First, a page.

An infusion of cash in South Carolina is expected to start rolling in for transportation work.
Gov. Nikki Haley signed a bill into law on Monday, June 24, to use a mix of new revenue, sales taxes and borrowing to raise as much as $1 billion during the next decade to improve roads and bridges throughout the state.
Haley described on Facebook the bill signing as “a historic day in South Carolina.”
“We signed a $1 billion infrastructure bill into law, setting priorities and not increasing taxes.”
Previously H3360, the new law routes $50 million to the State Transportation Infrastructure Bank to be used to borrow $500 million for major work. About $40 million a year from the state sales tax on vehicles will be applied for secondary roads, which aren’t eligible for federal money. Another $50 million in one-time funding will be used for bridges.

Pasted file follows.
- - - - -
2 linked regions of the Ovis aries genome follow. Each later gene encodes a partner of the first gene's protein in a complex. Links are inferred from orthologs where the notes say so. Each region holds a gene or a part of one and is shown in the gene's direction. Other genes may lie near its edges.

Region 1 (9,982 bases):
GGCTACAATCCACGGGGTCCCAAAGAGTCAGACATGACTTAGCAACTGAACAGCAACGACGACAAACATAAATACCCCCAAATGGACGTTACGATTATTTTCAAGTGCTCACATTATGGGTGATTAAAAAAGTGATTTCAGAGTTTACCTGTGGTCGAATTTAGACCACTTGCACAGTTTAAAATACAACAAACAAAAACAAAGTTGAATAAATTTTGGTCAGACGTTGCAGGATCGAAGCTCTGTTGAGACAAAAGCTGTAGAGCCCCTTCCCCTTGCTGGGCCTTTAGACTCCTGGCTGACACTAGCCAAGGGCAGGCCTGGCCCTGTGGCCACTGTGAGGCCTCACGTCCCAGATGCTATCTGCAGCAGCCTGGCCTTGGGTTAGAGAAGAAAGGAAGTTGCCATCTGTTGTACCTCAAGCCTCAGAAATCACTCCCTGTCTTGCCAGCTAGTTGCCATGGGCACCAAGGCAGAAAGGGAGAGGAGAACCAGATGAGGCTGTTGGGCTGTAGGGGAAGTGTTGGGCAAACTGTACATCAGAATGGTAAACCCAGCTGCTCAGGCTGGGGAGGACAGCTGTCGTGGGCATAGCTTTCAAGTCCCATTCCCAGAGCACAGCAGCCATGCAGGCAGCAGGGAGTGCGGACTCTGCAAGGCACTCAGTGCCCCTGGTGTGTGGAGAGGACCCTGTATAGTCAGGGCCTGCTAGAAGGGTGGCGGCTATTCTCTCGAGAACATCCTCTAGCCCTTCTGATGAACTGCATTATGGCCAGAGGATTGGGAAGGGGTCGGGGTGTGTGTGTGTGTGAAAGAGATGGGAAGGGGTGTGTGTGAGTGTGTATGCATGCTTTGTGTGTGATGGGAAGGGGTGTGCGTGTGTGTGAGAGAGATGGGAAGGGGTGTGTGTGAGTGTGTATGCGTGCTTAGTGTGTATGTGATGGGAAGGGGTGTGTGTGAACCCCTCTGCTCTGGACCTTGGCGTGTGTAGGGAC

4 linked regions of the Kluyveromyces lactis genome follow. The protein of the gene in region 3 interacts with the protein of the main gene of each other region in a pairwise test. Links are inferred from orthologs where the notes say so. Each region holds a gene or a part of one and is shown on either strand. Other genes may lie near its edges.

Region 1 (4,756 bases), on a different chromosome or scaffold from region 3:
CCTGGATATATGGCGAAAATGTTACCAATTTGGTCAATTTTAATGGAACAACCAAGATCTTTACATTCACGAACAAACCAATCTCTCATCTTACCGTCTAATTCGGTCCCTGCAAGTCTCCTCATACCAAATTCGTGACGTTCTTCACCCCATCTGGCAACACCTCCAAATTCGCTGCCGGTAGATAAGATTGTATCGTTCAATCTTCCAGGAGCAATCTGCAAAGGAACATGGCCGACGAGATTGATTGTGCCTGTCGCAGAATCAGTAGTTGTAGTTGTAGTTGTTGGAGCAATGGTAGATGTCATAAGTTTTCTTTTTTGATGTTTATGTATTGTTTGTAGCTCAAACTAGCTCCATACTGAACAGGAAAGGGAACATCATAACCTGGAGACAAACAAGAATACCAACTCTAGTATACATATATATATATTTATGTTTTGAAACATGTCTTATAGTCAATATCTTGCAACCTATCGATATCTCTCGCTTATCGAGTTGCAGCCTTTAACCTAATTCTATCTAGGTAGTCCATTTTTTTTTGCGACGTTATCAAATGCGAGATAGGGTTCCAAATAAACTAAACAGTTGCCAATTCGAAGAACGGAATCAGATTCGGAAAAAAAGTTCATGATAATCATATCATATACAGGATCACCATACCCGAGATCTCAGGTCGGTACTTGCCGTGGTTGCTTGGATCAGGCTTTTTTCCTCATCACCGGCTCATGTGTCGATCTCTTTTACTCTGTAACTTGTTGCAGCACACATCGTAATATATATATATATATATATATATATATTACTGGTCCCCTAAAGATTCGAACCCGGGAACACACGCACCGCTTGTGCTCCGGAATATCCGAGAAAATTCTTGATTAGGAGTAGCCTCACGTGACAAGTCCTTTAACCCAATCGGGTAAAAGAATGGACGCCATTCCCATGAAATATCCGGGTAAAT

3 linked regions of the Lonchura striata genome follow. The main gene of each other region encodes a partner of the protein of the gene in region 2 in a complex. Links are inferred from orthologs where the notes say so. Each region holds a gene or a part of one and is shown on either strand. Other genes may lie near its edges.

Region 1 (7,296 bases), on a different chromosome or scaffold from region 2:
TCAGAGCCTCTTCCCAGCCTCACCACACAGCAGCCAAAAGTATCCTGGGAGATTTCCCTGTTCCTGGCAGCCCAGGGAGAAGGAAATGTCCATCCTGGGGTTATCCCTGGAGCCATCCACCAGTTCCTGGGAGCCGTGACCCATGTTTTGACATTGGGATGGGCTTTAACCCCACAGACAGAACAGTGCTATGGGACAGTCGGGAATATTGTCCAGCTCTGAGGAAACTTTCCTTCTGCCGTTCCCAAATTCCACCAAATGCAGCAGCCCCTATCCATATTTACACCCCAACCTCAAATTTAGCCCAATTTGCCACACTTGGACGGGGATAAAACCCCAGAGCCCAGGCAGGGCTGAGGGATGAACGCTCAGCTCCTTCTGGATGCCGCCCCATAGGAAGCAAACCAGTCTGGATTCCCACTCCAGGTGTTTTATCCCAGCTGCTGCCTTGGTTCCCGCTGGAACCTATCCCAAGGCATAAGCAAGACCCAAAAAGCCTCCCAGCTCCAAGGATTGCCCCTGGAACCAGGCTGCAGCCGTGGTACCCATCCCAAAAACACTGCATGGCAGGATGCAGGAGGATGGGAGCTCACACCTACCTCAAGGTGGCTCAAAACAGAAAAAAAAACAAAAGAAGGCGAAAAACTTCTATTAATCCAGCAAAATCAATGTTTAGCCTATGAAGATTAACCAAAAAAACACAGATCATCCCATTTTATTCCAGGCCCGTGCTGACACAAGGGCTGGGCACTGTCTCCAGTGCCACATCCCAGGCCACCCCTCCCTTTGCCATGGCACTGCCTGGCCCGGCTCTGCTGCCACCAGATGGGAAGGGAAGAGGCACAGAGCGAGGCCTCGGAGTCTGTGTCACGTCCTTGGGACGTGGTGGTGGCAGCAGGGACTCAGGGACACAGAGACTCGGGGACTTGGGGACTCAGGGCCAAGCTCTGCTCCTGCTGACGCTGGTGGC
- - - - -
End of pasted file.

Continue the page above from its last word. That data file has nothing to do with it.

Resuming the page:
The new money falls far short of the estimated $48.3 billion over 20 years that the South Carolina Department of Transportation said is necessary to address all road and bridge repairs. Revenue from fuel taxes is estimated to raise $19 billion, which is less than half of the amount needed.
Haley was opposed to increasing the state’s 16-cent fuel tax rate. The tax at the pump, which hasn’t changed since 1987, raises about $500 million annually.
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